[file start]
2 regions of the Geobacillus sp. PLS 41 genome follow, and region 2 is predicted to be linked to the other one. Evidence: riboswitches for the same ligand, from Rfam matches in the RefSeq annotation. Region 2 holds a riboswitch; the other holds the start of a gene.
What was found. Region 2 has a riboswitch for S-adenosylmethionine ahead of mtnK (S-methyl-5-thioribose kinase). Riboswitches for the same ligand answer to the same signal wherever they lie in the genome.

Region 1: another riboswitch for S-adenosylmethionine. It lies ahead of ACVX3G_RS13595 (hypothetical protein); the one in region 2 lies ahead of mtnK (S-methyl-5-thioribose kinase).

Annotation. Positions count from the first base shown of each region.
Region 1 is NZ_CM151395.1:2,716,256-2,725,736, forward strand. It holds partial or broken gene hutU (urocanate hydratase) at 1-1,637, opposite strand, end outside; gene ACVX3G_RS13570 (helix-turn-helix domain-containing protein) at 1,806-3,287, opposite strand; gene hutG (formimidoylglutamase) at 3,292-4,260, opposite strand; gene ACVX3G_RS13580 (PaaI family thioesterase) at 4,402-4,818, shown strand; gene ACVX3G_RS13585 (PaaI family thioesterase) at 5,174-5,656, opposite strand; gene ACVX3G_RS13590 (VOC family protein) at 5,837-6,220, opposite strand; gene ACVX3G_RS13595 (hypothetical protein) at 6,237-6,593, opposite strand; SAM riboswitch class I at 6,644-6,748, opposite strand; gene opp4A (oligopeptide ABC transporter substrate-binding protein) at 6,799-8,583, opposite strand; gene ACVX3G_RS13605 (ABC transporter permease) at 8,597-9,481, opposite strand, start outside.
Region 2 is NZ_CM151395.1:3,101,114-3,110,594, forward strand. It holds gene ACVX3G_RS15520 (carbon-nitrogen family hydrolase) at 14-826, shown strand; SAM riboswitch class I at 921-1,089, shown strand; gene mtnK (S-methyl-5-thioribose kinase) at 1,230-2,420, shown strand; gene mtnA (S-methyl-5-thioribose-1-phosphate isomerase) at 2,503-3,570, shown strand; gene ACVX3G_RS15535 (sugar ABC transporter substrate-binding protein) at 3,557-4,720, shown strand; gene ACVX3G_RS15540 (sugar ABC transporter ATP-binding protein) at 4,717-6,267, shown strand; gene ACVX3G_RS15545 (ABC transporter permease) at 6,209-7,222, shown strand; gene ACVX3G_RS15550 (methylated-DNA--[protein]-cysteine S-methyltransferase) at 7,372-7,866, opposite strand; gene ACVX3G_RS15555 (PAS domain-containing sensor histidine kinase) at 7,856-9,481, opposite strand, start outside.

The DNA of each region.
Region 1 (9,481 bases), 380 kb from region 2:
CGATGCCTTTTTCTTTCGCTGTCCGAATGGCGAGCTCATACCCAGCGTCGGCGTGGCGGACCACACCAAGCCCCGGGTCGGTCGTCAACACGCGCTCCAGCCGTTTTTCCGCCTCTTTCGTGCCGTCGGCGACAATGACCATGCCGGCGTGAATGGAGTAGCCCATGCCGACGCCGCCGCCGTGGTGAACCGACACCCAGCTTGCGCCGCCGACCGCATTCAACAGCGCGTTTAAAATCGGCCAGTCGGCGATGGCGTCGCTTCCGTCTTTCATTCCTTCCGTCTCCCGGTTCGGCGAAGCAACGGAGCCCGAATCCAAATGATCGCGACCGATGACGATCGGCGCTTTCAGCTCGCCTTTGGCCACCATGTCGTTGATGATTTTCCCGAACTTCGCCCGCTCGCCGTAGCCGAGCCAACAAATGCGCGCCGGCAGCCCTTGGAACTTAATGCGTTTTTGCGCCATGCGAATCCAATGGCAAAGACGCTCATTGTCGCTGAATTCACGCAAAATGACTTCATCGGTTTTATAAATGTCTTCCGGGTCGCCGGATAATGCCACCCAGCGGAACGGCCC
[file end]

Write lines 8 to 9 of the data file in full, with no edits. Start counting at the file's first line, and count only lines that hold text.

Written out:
Region 1 (9,481 bases), 380 kb from region 2:
CGATGCCTTTTTCTTTCGCTGTCCGAATGGCGAGCTCATACCCAGCGTCGGCGTGGCGGACCACACCAAGCCCCGGGTCGGTCGTCAACACGCGCTCCAGCCGTTTTTCCGCCTCTTTCGTGCCGTCGGCGACAATGACCATGCCGGCGTGAATGGAGTAGCCCATGCCGACGCCGCCGCCGTGGTGAACCGACACCCAGCTTGCGCCGCCGACCGCATTCAACAGCGCGTTTAAAATCGGCCAGTCGGCGATGGCGTCGCTTCCGTCTTTCATTCCTTCCGTCTCCCGGTTCGGCGAAGCAACGGAGCCCGAATCCAAATGATCGCGACCGATGACGATCGGCGCTTTCAGCTCGCCTTTGGCCACCATGTCGTTGATGATTTTCCCGAACTTCGCCCGCTCGCCGTAGCCGAGCCAACAAATGCGCGCCGGCAGCCCTTGGAACTTAATGCGTTTTTGCGCCATGCGAATCCAATGGCAAAGACGCTCATTGTCGCTGAATTCACGCAAAATGACTTCATCGGTTTTATAAATGTCTTCCGGGTCGCCGGATAATGCCACCCAGCGGAACGGCCC